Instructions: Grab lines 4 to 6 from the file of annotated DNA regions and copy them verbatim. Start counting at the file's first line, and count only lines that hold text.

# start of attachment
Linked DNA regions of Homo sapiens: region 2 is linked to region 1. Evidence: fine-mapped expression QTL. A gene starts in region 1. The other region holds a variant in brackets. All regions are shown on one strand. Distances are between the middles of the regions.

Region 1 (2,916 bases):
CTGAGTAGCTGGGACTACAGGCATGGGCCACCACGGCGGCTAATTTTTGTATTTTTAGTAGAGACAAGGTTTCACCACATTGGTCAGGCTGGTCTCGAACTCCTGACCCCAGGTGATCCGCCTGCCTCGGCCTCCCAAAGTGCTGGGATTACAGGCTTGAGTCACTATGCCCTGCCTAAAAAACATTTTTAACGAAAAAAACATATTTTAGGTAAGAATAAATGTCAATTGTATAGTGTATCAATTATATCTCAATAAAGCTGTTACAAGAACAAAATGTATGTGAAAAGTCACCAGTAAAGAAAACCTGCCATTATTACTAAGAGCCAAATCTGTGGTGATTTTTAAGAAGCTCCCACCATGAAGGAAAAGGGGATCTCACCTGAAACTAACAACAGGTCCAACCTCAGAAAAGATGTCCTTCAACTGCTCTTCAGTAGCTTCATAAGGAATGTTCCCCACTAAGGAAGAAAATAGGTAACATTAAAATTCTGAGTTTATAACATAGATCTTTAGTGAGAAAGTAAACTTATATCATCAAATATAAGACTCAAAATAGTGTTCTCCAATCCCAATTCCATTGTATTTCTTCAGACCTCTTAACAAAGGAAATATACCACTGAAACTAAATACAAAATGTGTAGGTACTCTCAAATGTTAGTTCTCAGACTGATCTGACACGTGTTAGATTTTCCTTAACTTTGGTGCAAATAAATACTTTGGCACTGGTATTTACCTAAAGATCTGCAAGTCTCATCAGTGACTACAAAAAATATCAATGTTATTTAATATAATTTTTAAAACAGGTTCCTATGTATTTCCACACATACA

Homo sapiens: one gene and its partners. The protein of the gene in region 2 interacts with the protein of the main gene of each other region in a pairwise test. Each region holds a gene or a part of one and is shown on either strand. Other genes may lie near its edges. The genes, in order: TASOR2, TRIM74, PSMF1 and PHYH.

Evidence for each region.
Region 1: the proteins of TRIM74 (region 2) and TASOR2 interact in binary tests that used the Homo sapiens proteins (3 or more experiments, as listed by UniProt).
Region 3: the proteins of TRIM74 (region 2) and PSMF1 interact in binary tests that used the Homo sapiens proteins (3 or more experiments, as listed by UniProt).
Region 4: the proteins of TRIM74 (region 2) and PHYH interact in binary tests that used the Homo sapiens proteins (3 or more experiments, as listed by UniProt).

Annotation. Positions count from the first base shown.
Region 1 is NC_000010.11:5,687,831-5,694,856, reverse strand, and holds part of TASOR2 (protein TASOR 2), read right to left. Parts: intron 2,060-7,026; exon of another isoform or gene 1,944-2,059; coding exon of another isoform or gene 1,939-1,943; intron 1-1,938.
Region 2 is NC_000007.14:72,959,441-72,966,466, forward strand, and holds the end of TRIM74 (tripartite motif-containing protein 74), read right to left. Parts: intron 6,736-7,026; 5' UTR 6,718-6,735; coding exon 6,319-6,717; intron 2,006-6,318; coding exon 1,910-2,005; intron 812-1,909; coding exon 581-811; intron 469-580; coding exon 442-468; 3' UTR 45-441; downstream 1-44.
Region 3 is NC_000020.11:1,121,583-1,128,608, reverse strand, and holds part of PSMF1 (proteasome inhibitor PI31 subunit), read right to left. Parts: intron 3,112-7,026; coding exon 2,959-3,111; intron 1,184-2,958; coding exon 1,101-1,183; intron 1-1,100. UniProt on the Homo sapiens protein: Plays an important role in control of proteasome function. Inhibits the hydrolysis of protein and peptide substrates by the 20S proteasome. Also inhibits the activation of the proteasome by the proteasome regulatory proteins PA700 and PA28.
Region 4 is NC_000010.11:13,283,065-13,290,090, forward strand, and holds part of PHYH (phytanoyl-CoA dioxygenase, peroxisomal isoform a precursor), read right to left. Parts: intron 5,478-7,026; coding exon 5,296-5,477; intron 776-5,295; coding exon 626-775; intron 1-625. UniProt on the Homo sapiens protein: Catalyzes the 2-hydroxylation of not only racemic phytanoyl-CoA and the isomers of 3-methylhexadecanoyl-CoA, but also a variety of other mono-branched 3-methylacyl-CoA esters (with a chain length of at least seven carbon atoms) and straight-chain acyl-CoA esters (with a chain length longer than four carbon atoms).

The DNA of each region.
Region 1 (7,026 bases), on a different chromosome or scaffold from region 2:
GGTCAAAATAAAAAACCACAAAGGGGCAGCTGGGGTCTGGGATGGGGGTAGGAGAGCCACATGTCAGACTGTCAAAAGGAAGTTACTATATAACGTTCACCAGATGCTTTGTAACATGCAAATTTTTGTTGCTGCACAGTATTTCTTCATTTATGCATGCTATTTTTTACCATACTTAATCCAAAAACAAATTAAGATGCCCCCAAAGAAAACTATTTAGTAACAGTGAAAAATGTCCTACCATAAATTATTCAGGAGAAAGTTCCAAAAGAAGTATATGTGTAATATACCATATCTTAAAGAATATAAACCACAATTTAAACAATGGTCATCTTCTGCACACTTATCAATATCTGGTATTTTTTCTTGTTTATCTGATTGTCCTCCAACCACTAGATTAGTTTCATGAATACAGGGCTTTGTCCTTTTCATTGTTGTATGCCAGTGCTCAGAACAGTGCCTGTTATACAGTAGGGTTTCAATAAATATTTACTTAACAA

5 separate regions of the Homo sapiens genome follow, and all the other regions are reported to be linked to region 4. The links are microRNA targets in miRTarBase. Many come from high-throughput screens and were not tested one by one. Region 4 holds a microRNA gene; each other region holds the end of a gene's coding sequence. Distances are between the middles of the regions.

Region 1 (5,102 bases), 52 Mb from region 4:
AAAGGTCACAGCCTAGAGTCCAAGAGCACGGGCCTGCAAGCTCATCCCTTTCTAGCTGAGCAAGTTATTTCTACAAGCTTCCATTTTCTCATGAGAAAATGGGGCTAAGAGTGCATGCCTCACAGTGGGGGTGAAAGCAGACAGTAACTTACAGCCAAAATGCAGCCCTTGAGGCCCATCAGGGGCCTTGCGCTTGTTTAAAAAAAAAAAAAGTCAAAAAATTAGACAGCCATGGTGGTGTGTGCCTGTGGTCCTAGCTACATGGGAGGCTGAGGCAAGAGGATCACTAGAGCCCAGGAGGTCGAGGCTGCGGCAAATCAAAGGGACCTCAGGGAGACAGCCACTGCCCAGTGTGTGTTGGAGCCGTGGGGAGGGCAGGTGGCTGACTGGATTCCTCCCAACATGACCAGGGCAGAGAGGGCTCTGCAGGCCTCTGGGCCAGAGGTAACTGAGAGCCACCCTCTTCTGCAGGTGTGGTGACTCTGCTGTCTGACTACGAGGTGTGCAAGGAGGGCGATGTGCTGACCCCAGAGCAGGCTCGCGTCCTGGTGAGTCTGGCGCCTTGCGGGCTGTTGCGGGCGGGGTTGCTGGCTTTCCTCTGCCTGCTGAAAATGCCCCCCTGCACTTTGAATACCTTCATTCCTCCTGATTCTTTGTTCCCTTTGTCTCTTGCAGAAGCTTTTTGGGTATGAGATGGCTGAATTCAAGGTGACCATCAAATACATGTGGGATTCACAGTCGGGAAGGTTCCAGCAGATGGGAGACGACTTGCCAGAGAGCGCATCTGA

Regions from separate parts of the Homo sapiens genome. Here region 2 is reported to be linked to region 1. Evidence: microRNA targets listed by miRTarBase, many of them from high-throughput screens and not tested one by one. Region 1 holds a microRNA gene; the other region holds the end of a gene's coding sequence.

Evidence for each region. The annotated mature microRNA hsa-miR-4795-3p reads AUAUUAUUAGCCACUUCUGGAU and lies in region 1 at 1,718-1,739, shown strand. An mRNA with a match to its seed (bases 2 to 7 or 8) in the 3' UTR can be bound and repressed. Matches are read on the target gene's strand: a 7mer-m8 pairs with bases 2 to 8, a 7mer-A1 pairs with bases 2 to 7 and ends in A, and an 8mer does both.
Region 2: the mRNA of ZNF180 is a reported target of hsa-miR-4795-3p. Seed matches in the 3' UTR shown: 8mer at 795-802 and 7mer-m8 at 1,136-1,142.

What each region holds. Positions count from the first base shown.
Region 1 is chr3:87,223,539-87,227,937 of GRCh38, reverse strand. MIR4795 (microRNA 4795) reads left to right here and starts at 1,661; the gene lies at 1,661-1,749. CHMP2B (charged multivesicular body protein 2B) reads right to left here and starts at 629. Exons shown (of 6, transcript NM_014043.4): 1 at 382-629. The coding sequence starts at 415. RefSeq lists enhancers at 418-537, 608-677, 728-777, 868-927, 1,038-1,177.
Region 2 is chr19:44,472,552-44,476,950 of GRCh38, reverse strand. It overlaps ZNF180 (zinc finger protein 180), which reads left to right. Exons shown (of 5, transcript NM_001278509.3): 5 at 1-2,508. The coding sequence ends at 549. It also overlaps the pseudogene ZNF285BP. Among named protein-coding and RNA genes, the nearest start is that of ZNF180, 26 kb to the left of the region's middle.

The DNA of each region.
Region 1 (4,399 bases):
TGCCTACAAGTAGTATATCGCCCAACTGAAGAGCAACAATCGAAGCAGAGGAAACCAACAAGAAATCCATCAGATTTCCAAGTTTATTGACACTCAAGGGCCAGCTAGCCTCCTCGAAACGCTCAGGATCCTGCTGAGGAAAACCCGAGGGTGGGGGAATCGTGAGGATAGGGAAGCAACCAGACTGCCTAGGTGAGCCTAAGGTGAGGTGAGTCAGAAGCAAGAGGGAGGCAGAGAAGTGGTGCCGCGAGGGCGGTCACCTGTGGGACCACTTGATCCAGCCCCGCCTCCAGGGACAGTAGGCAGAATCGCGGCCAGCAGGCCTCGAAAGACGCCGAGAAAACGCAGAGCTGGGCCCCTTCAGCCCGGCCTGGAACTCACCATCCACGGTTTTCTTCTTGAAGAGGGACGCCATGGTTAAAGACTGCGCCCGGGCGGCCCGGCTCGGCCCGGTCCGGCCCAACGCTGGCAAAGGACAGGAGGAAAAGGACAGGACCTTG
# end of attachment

Homo sapiens: one gene and its partners. The protein of the gene in region 2 interacts with the protein of the main gene of each other region in a pairwise test. Each region holds a gene or a part of one and is shown on either strand. Other genes may lie near its edges. The genes, in order: TASOR2, TRIM74, PSMF1 and PHYH.

Evidence for each region.
Region 1: the proteins of TRIM74 (region 2) and TASOR2 interact in binary tests that used the Homo sapiens proteins (3 or more experiments, as listed by UniProt).